If you want a car that can take on most of the work and provide you with safer options this could be the one for you, and if used smartly could save you from speeding fines and rear ending the car in front, all while reducing your road rage.

The only criticism of the system is it is a little late on the brakes which we found slightly disturbing. At slow speeds it was fine but at higher speeds we still tended to do the braking rather than rely on the electronics.

Also standard on the spec.B is Subaru’s High Beam Assist, which will drop your high beam back when the system detects an oncoming vehicle. We found this to be a great feature while doing any night country driving especially.

The 6.2-inch infotainment touchscreen is great too. Easy to operate as long as you are prepared to be fearless with touch screen technology. If not, then the owners-manual will be a great help. Pairing a phone to the system was easy and sound was very clear, either with music or phone calls.

We found the navigation maps to be slightly out of date which is a little disappointing but not unusual for most car makers. On the up side in the tech department, there are USB charging points everywhere, five in all, making adding a gazillion devices to your journey an easy task.

Staying inside, the interior is magic. Everything is leather – seats, steering wheel, gear knob and dash. It makes for a very nice place to be and all comes standard. The only improvement we would make is seat cooling as well as heating, and better lower back support. All-in-all quite comfortable though and certainly quality.

The driver’s seat is electric as well, making it easy to be comfortable with everything close at hand and in reach. The trim looks well finished and expensive. As an added touch, the spec.B has STi stitched into the leather on the gear knob and a red start button.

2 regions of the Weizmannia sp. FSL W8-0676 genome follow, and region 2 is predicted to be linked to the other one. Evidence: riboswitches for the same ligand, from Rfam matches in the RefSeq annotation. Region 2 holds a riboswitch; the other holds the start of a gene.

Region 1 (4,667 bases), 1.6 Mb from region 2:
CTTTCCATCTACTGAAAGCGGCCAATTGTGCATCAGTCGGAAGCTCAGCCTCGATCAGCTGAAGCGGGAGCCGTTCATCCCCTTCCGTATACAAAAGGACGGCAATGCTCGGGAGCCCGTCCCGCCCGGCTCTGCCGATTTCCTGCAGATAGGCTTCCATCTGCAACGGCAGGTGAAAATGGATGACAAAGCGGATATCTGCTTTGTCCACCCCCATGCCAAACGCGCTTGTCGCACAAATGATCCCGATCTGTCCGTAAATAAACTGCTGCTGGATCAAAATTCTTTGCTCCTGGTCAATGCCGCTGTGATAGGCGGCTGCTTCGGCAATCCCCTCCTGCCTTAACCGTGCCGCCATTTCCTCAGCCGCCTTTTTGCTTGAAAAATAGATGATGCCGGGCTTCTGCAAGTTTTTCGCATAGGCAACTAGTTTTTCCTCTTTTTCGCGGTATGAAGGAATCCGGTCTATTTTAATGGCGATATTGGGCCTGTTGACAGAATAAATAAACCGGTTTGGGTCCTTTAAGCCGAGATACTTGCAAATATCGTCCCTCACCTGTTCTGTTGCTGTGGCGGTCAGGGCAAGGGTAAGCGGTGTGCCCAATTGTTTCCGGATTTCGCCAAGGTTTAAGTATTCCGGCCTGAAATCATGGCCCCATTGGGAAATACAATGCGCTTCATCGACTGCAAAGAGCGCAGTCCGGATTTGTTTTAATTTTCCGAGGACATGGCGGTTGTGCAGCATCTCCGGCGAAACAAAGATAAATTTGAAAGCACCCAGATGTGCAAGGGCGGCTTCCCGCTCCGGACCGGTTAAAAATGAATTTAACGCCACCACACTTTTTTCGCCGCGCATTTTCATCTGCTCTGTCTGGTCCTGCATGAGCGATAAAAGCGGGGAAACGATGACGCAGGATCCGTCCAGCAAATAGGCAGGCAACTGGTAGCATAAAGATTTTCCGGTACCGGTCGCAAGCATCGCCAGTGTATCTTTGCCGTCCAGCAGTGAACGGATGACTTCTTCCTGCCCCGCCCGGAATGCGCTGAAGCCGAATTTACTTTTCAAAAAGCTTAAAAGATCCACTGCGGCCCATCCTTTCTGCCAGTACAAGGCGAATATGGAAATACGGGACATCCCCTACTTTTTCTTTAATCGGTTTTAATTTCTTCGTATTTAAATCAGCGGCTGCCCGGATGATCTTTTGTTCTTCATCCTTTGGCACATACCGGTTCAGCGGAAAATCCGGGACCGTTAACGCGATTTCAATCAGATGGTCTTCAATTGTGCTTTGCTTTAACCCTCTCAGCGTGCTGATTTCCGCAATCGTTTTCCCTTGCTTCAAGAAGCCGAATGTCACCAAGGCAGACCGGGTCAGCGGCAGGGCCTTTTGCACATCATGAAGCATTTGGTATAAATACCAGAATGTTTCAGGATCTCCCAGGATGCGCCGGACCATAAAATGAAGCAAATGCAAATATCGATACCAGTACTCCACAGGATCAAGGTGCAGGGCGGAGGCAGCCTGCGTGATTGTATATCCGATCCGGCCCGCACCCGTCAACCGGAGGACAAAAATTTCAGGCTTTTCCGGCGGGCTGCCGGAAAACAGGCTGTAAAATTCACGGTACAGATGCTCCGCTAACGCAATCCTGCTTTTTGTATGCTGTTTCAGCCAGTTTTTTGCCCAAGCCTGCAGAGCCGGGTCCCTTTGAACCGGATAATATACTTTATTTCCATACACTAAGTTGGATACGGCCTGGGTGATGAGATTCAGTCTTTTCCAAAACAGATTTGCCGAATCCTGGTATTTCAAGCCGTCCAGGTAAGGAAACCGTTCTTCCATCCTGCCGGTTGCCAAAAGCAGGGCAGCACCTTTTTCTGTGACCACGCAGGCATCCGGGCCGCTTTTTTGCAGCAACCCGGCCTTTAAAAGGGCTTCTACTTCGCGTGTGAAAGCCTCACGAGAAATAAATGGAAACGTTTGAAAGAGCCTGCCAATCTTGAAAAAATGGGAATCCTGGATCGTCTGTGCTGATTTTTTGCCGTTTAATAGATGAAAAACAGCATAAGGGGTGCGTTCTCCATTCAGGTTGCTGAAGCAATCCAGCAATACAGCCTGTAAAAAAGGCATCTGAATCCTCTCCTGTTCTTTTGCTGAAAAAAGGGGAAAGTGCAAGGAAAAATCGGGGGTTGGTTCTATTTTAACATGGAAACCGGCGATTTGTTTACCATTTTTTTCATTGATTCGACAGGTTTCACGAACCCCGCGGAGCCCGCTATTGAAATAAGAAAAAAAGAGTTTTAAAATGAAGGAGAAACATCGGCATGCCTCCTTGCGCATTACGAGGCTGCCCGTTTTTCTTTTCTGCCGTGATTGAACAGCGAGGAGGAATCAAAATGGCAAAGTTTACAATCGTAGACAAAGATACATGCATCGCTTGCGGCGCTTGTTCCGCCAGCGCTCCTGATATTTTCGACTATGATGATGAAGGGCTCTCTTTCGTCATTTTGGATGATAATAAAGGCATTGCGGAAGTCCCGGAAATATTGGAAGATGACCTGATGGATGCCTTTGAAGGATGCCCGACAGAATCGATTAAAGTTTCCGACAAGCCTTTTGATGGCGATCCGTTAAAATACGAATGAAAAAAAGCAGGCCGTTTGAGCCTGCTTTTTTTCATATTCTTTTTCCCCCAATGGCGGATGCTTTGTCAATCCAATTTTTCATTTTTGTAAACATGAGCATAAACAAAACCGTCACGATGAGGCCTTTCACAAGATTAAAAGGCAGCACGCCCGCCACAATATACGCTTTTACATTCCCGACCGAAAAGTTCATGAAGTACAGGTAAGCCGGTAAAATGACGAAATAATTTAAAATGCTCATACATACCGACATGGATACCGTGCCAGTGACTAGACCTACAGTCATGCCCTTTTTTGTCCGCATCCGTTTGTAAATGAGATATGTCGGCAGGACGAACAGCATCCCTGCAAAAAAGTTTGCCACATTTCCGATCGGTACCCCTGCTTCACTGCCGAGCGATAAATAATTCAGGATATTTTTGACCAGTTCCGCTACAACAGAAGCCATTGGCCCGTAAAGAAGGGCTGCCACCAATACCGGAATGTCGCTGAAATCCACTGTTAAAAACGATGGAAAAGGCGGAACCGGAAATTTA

The rear seats have great head room, something some manufacturers forget about, but the middle seat belt coming from the roof in the boot space was a little off-putting (although it seems to be becoming the norm). That said, there’s plenty of room to hold a family of five and all the gear for a weekend away or just doing the weekly shop.

Boot space is excellent (486 litres – which is bigger than the Forester), with room enough for bikes or prams, and the rear seats pretty much lay flat when required, giving plenty of length for a longer load (the seats could have done with a bit more height though).

We really liked the Levorg GT-S spec-B overall. It’s the pick of the model range, and is suitable as a daily driver that ticks all the power and performance boxes when you need them. The build quality is exceptional, the leather work is top notch and the driving experience is solid.

Would we have one in the garage, probably. The girl racer in our team was impressed by all the spec.B had to offer as a family performance car as well. It’s priced at a respectable $52,890 (plus on-road costs), and comes in a great range of colours including the Pure Red we had, Crystal White Pearl, Lapis Blue Pearl, Crystal Black Silica, Steel Blue Grey Metallic, Ice Silver Metallic and Dark Grey Metallic.

Our test vehicle was supplied by Subaru Australia. To find out more about the 2017 Subaru Levorg GT-S spec.B, contact your local Subaru dealer.

  • 2017 Subaru Levorg GT-S spec.B
    2017 Subaru Levorg GT-S spec.B
  • 2017 Subaru Levorg GT-S spec.B
    2017 Subaru Levorg GT-S spec.B
  • 2017 Subaru Levorg GT-S spec.B
    2017 Subaru Levorg GT-S spec.B
  • 2017 Subaru Levorg GT-S spec.B
    2017 Subaru Levorg GT-S spec.B
  • 2017 Subaru Levorg GT-S spec.B
    2017 Subaru Levorg GT-S spec.B
  • 2017 Subaru Levorg GT-S spec.B
    2017 Subaru Levorg GT-S spec.B
  • 2017 Subaru Levorg GT-S spec.B
    2017 Subaru Levorg GT-S spec.B
  • 2017 Subaru Levorg GT-S spec.B
    2017 Subaru Levorg GT-S spec.B
It's only fair to share... Share on FacebookTweet about this on TwitterShare on LinkedInPin on PinterestShare on Google+Share on TumblrShare on StumbleUponDigg thisShare on RedditPrint this pageEmail this to someone

Tags: , , ,

Leave a Reply

Your email address will not be published.